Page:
One mistake can change your life.
A pulpy B-grade film-noir in the spirit of Body Heat (1981), Fatal Attraction (1987), and Obsessed (2009), Fatale is the latest in a long line of erotic ‘one-mistake-can-change-your-life’ type thrillers. This film focuses on a stalkerish, psychotic white woman, played by Hilary Swank, who pursues a rich black man, portrayed by Michael Ealy. Directed by Deon Taylor — whose bonkers 2009 film, The Intruder, saw a crazed Dennis Quaid torment new homeowner Michael Ealy, yet again — Fatale is a formulaic but watchable endeavor which is made passable by its committed cast and glossy production wherein our protagonists drive flashy cars and live in luxurious multi-million-dollar mansions enjoying magic hour views.
Michael Ealy plays Derrick Tyler, an ex-college basketball star turned successful L.A. sports agent who’s built his own company from the ground up with the help of his partner Rafe (Mike Colter). Derrick seemingly has it all; he’s wealthy, lives in a lavish hillside home, and has a beautiful wife, real-estate agent Tracie (Damaris Lewis). Rafe, however, is pressuring Derrick to sell their company to a larger corporation, while the spark in Derrick’s marriage is missing and he suspects that Tracie might be having an affair.
Whilst away for a weekend in Vegas for a bachelor party, Derrick vents to Rafe about his problems and decides to put in more of an effort with Tracie to try and get their connection back on track. While there, though, he removes his wedding ring to forget about his troubles and just simply let loose. Derrick meets an attractive woman at a bar named Val (Hilary Swank) and strikes up a conversation, introducing himself as Darren from Seattle. One thing leads to another and the pair find themselves sharing a bed, having a night of steamy sex. Alarm bells start to ring the next morning when the guilt-stricken Derrick attempts to sneak off, but Val refuses to let her one-night stand get away.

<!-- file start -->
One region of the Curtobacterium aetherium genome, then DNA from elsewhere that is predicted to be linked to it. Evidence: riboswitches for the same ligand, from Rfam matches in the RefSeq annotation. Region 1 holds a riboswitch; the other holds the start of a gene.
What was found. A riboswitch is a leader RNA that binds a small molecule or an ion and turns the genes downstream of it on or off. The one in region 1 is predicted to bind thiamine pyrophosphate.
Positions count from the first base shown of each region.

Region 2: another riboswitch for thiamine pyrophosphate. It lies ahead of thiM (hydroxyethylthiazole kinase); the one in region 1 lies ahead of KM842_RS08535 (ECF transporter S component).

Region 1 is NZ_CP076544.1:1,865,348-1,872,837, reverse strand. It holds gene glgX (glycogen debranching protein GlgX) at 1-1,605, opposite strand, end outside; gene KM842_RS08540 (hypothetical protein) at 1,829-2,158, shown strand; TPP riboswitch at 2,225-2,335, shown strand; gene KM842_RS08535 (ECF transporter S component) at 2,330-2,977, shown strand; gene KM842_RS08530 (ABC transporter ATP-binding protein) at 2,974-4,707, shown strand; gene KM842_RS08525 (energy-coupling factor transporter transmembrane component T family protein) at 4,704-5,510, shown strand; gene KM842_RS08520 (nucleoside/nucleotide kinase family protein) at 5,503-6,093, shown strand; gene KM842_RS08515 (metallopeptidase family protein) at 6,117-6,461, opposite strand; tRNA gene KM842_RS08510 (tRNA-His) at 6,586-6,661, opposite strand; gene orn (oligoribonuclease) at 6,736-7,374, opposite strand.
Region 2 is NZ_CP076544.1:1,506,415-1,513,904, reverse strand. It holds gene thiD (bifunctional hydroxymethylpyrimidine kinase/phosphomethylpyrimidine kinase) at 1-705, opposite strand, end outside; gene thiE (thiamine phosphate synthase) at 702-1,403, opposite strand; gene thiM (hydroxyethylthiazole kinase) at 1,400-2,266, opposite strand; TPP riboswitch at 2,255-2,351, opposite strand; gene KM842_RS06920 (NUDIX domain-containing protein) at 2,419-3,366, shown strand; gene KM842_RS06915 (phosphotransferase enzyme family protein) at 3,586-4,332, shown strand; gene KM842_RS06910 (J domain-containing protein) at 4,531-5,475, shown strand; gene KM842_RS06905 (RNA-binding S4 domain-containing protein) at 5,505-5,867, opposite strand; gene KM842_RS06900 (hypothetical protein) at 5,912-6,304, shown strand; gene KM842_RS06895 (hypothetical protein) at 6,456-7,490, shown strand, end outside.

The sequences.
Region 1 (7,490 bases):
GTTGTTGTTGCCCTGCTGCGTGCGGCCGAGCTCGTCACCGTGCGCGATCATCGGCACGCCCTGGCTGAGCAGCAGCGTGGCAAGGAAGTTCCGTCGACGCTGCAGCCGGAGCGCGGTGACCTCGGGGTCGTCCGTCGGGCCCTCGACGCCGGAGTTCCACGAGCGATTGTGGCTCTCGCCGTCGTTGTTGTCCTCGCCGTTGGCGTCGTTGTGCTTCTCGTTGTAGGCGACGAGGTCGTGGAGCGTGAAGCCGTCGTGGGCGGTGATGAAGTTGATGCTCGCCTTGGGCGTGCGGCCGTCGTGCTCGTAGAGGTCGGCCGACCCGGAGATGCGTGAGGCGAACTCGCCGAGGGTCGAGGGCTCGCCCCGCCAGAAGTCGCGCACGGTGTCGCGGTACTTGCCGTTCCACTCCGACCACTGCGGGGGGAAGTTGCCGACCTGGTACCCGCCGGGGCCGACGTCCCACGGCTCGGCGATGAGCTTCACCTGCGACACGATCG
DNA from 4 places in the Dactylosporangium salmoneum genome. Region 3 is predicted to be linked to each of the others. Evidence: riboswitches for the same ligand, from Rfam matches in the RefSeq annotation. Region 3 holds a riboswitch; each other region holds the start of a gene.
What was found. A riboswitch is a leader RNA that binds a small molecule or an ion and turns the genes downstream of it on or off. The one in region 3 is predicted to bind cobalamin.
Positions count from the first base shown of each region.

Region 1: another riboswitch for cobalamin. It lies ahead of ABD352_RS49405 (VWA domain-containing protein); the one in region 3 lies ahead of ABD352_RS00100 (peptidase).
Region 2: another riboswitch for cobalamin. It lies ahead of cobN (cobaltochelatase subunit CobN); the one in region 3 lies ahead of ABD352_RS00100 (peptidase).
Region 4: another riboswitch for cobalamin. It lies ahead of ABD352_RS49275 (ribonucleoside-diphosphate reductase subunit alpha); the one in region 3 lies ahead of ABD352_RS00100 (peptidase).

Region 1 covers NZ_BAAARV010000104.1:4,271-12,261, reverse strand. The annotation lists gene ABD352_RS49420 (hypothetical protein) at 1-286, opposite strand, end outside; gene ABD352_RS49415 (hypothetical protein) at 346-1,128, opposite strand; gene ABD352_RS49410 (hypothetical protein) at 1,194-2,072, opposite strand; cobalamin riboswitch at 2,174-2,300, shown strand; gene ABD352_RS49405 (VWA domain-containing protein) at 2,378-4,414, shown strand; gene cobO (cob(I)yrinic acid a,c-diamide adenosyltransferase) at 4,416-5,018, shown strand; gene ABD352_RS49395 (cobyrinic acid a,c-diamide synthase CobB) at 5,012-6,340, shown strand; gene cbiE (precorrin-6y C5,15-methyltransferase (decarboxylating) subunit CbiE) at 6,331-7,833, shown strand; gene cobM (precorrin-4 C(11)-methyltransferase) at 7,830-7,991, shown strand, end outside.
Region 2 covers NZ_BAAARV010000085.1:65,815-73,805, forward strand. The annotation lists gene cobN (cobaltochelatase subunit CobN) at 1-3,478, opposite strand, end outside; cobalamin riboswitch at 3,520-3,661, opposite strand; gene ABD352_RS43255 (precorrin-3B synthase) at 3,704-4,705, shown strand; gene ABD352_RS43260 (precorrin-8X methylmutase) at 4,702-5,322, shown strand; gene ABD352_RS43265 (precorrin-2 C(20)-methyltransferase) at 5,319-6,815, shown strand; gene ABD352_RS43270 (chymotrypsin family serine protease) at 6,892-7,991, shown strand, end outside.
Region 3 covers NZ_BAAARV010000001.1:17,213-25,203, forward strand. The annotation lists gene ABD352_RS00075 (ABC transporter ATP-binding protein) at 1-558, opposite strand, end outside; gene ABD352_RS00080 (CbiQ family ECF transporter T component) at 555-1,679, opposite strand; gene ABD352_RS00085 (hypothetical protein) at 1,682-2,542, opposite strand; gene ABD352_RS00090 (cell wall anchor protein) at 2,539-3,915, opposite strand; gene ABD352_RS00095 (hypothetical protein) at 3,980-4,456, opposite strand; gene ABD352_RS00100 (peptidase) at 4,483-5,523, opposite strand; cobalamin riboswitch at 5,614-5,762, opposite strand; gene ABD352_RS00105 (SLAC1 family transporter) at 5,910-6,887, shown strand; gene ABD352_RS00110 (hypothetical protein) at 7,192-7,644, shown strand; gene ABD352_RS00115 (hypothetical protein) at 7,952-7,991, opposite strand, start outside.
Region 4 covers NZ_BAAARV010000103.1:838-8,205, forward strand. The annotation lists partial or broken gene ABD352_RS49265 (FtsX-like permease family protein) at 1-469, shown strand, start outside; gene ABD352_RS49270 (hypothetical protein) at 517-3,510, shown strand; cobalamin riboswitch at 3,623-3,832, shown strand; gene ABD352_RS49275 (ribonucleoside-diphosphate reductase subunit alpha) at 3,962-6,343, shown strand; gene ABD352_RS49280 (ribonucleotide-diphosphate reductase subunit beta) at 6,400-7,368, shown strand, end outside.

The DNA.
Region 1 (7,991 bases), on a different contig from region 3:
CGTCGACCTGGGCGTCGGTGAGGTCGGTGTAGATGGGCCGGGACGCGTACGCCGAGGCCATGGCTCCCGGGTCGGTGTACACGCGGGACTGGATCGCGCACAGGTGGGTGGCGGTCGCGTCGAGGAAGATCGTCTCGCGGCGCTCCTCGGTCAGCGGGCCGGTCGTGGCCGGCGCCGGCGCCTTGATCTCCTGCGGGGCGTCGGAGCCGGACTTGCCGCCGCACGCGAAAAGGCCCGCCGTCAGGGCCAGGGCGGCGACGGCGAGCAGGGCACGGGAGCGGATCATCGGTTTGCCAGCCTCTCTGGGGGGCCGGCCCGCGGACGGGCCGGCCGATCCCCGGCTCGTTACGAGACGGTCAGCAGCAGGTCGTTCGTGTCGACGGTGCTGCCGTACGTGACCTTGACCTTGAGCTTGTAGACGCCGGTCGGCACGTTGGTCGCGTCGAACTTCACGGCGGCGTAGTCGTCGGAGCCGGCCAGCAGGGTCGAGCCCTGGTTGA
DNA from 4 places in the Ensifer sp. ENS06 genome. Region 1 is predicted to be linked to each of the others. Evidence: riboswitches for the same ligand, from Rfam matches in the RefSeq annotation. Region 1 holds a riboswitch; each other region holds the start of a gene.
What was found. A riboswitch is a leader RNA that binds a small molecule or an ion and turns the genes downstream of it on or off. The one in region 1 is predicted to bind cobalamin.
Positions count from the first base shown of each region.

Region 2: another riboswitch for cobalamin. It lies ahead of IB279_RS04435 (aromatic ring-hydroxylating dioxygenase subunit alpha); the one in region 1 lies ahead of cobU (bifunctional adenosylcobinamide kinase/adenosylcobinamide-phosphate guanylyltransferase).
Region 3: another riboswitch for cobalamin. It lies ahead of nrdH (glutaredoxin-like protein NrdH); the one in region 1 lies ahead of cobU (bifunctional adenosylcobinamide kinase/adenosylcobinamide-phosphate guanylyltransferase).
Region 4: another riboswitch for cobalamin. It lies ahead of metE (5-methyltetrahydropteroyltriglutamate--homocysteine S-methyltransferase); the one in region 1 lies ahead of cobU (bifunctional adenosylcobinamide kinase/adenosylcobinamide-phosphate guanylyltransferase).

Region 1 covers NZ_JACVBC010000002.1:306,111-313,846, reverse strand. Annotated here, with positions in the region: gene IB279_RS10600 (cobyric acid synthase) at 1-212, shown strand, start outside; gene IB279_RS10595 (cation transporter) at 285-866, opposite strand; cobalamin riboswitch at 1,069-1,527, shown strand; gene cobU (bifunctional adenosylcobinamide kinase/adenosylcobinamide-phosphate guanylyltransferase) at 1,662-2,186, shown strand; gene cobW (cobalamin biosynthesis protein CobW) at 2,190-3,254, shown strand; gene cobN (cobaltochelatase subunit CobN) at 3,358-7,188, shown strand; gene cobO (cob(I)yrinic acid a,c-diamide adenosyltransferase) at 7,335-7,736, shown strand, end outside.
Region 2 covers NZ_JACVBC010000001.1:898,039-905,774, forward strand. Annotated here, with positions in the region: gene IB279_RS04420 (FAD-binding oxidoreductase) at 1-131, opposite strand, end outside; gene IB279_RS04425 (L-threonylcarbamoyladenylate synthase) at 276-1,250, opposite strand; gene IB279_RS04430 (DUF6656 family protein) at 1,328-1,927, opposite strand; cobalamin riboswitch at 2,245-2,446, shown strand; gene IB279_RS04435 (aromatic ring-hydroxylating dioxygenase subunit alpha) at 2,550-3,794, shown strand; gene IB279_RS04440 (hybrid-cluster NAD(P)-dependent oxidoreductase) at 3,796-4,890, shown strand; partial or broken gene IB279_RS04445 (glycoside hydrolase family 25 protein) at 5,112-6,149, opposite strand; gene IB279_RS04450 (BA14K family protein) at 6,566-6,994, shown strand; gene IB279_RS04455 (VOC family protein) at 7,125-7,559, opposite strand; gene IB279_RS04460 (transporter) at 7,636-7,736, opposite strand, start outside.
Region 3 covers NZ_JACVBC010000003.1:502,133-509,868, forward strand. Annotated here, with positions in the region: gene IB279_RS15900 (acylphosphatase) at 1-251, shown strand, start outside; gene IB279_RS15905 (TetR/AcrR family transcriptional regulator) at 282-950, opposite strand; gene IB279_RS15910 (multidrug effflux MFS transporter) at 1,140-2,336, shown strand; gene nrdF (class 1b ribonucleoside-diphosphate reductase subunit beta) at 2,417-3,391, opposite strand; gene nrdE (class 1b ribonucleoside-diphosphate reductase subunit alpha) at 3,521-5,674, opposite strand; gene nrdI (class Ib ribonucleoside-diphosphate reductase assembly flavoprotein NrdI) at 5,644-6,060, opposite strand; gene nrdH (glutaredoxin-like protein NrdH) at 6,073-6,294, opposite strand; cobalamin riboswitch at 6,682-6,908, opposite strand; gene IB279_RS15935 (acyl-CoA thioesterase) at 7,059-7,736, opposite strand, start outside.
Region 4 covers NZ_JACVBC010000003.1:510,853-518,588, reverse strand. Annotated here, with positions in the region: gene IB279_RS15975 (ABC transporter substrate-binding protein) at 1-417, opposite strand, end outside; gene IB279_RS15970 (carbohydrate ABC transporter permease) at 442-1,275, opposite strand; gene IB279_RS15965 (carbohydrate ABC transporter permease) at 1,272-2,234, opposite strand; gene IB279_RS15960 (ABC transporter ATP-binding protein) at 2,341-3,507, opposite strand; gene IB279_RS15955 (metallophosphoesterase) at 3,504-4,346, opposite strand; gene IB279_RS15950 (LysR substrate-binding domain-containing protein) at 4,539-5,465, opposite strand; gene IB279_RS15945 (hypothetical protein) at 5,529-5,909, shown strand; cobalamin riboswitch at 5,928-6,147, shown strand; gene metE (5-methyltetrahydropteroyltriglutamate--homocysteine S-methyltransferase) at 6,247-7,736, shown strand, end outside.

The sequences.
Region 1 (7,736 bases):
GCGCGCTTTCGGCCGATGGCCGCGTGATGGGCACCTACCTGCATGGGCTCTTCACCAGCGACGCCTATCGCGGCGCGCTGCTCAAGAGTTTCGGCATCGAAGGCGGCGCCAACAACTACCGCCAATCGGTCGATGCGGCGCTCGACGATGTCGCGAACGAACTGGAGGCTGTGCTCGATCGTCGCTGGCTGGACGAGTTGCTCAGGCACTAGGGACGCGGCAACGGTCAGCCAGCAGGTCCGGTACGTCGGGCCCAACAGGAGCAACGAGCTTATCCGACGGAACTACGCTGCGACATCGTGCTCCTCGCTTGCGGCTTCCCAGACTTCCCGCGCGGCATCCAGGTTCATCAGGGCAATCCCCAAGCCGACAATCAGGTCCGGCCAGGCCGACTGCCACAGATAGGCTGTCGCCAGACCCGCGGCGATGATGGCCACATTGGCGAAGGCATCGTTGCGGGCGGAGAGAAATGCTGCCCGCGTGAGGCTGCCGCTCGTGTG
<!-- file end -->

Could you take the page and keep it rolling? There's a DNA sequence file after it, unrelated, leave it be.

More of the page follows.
Once back in the City of Angels, Derrick’s home gets broken into by a masked intruder who almost shoots Derrick before fleeing. When the LAPD are called to investigate, the detective assigned to the case turns out to be Hilary Swank’s Valerie Quinlan, who seems to be relishing the fact that she’s caught her Vegas bedmate in a sticky situation. She keeps their tryst secret but turns up to Derrick’s home and high-rise office at an alarmingly frequent rate. We soon discover that she’s using her profession and connections to try and get custody of her daughter who she lost because of her own irresponsibility and is making life tough for her ex-husband, politician Carter Heywood (Danny Pino). Carter has remarried and wants nothing to do with Val. With Derrick under her thumb Val decides to use him and his loved ones in a nasty undertaking to try and regain custody of her child.
Written by David Loughery, who penned similar films Lakeview Terrace (2008), Obsessed (2009), and Taylor’s The Intruders, Fatale has fun with its lurid twists and turns and offers enough soap opera thrills and spills to keep viewers from asking too many questions. The film is enjoyable enough, even if it runs for too long and eventually winds up in familiar territory. Whilst the movie briefly touches on issues of race — how many will side with Val over Derrick because of her color? — there’s very little below the surface.
Fortunately, the movie looks very polished thanks to the high-quality production design by Charlie Campbell, Cliffs of Freedom (2019), who makes good use of the movie’s glam backdrop. Also in the film’s favor is the refined cinematography by Dante Spinotti, Heat (1995), who uses a myriad of sleek neon colors throughout the proceedings.
It helps that Hilary Swank, who serves as a producer on the film, delivers an icy performance and goes into full psycho mode as the calculated Val, who makes for a solid villain while being believable as a mother, police officer, and stalker. The nervy Michael Ealy is also amusing as the poor schmuck taunted by the sinister Swank; their cat-and-mouse interplay is constantly fiery. Damaris Lewis, BlacKkKlansman (2018), is also decent as Derrick’s wife Tracie, despite having little to really do — I was hoping she’d get to square off against Swank at some point during the film à la Beyoncé vs. Ali Larter in Obsessed. Then there’s Tyrin Turner, Menace II Society (1993), who does a fine job in his handful of scenes as Derrick’s loyal cousin who gets involved in the drama after realizing his ‘cuz’ could do with some help from the hood.
Ultimately, Fatale is a cheesy 90’s-esque thriller that offers just enough to get by with a pass. It doesn’t re-invent the formula or do anything particularly fresh with it, but Hilary Swank’s unhinged turn as the titular femme fatale and a vivid palette make it a decent night’s guilty pleasure.
2.5 / 5 – Alright
Reviewed by Dan Cachia (Mr. Movie)
Fatale is released through Universal Pictures Australia